“I’ll ask my mom and let you know,” said Madison. “Okay, bye, guys. Nice seeing you again.” She rode back in the direction she’d come from as Hailey and Alyssa waved goodbye to her.
After washing the car for another ten minutes, Alyssa and Hailey cleaned up and walked back inside. A snore suggested to Alyssa that Mrs. Hutchinson slept. Huh? She never napped while babysitting.
Alyssa strode toward the living room and saw Mrs. Hutchinson asleep on one of the couches. Hailey followed her. “Why is Mrs. Hutchinson sleeping?”
“I don’t know,” said Alyssa.
“Can you show me the note?”
Alyssa nodded and led her up the stairs. She opened her door but gasped at what she saw. The note that she’d left on her bed was gone.
“Where’s the note?” asked Hailey.
“It was right there,” Alyssa pointed to the bed.
But another piece of paper appeared onto the mattress. Alyssa picked it up and read it.
Hello again, Alyssa,
I have put your babysitter to sleep to reveal magic to you. You’ll find out why she is sleeping later.
“Not again,” mumbled Alyssa. “Why won’t they say their name?” She showed the note to Hailey.
“Let’s go call my dad before anything happens,” said Hailey.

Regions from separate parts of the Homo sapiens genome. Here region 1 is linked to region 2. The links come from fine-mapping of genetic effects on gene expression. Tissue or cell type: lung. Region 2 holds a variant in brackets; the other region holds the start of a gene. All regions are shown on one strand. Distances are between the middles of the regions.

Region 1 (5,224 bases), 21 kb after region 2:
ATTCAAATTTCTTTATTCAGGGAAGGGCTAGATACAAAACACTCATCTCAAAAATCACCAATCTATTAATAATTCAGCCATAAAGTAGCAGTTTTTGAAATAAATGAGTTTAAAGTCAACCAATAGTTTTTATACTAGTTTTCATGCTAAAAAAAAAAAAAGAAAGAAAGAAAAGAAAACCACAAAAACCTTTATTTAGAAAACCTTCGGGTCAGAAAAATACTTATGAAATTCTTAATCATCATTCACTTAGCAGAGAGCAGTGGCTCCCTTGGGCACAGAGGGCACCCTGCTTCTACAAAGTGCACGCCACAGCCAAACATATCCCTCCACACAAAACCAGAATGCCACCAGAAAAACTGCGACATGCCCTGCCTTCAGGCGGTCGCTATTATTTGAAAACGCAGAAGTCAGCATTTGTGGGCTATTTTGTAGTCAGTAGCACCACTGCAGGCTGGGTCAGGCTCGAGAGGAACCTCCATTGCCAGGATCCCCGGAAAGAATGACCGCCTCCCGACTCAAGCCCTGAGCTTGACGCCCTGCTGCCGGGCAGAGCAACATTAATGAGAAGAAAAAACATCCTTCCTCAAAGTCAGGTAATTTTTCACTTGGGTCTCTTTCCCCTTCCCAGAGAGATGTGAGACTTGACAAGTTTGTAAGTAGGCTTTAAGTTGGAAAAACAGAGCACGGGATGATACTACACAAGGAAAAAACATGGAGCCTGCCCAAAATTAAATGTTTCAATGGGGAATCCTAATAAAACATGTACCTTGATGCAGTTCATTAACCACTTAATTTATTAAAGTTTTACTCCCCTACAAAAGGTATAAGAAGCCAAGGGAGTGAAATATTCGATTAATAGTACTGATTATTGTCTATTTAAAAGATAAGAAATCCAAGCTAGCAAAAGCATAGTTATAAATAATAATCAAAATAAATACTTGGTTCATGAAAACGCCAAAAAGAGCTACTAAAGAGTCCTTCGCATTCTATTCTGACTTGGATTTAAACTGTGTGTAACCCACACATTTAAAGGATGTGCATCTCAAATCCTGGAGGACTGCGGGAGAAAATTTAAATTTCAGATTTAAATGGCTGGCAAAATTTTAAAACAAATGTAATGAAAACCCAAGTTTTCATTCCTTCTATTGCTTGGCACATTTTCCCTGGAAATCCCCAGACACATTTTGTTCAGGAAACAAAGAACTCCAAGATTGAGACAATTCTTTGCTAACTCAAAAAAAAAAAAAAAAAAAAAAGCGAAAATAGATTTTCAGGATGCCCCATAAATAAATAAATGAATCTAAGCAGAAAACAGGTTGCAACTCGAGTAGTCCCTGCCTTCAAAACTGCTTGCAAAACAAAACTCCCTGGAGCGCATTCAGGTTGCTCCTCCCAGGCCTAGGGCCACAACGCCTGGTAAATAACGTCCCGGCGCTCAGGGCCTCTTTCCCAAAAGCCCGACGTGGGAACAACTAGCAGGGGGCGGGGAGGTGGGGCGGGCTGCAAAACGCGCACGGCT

How much worse could this get? Alyssa thought as she followed Hailey down the stairs.
The Uncontrollable Curse
Alyssa McCarthy's Magical Missions: Book 2
History, like magic, has a habit of repeating itself
It’s been six months since thirteen-year-old Alyssa McCarthy left magic behind for good. Or so she thought…
Then the enchanted objects that protected her disappear. Now a skeleton named Errol has cursed her with magical powers that keep getting her in trouble. Suddenly strange things are happening with disastrous effects, and if Alyssa can’t learn to control the magic, she will lose everything she holds dear.
In order to get rid of her unwanted wizardry, Alyssa will have to boost her bravery and confidence and determine who Errol really is. But every time Alyssa uses an enchantment, Errol is one step closer to getting his flesh back and becoming alive, and he will do anything to achieve his goals…even if it means destroying Alyssa’s happiness.
Originally published in 2016 as "Wizardry Gone Wild", "The Uncontrollable Curse" is book two in the exciting and suspenseful paranormal Magical Missions series.
Sunayna Prasad has been writing stories for over several years, starting at the age of six. Now twenty-four, she is done with college and will pursue a career in art and design as well as continue to write for children. Aside from that, Sunayna also likes to cook, watch movies, and draw. She lives on Long Island, New York, with her family.